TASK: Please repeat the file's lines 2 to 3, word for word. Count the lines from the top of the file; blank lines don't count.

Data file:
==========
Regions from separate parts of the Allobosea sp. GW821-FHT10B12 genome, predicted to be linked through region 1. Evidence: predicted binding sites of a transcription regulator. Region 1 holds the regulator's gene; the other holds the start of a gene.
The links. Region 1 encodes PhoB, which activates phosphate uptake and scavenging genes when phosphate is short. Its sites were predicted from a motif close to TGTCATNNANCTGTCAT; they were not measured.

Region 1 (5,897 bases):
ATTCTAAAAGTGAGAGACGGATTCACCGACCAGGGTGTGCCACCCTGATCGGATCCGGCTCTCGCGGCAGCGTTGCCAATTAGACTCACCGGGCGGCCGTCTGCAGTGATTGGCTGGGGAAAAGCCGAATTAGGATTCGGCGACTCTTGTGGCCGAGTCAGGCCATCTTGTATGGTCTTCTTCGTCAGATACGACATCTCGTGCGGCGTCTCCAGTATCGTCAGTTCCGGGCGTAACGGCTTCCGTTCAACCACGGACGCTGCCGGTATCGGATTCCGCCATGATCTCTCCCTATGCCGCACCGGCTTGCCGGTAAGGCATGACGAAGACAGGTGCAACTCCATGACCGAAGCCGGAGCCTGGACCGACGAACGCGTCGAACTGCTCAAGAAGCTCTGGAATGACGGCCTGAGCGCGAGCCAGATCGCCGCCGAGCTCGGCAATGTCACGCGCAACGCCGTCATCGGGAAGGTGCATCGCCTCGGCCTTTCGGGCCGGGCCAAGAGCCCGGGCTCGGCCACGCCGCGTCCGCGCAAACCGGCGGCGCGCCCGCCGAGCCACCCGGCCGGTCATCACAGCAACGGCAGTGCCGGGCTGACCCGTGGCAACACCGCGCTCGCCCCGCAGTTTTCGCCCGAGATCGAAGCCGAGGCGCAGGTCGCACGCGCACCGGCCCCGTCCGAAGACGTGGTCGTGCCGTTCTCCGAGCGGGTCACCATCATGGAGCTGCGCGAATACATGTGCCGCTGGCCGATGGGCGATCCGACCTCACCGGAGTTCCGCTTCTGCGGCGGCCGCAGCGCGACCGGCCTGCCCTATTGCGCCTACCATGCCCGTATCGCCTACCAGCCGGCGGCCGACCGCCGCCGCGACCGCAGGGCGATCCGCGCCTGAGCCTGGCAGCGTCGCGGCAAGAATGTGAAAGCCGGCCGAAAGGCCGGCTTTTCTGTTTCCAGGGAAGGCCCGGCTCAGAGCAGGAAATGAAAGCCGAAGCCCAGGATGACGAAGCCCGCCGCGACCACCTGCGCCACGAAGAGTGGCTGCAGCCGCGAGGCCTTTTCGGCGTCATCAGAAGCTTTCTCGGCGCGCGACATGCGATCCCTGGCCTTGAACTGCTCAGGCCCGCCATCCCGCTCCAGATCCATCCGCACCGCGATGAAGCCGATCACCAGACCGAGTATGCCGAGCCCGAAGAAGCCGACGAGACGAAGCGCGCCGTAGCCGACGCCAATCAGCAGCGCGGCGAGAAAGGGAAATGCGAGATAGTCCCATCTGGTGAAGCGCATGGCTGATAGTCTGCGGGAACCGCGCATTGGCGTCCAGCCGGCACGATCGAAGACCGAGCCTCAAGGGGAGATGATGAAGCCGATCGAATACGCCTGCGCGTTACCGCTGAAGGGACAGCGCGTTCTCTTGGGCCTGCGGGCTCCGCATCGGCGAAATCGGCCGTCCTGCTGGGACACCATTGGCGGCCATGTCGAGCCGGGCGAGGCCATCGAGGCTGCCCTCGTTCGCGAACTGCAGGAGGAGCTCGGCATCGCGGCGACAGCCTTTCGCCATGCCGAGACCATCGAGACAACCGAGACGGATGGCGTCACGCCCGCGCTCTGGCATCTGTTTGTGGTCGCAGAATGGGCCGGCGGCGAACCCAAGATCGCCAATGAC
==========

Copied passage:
The links. Region 1 encodes PhoB, which activates phosphate uptake and scavenging genes when phosphate is short. Its sites were predicted from a motif close to TGTCATNNANCTGTCAT; they were not measured.

Region 1 (5,897 bases):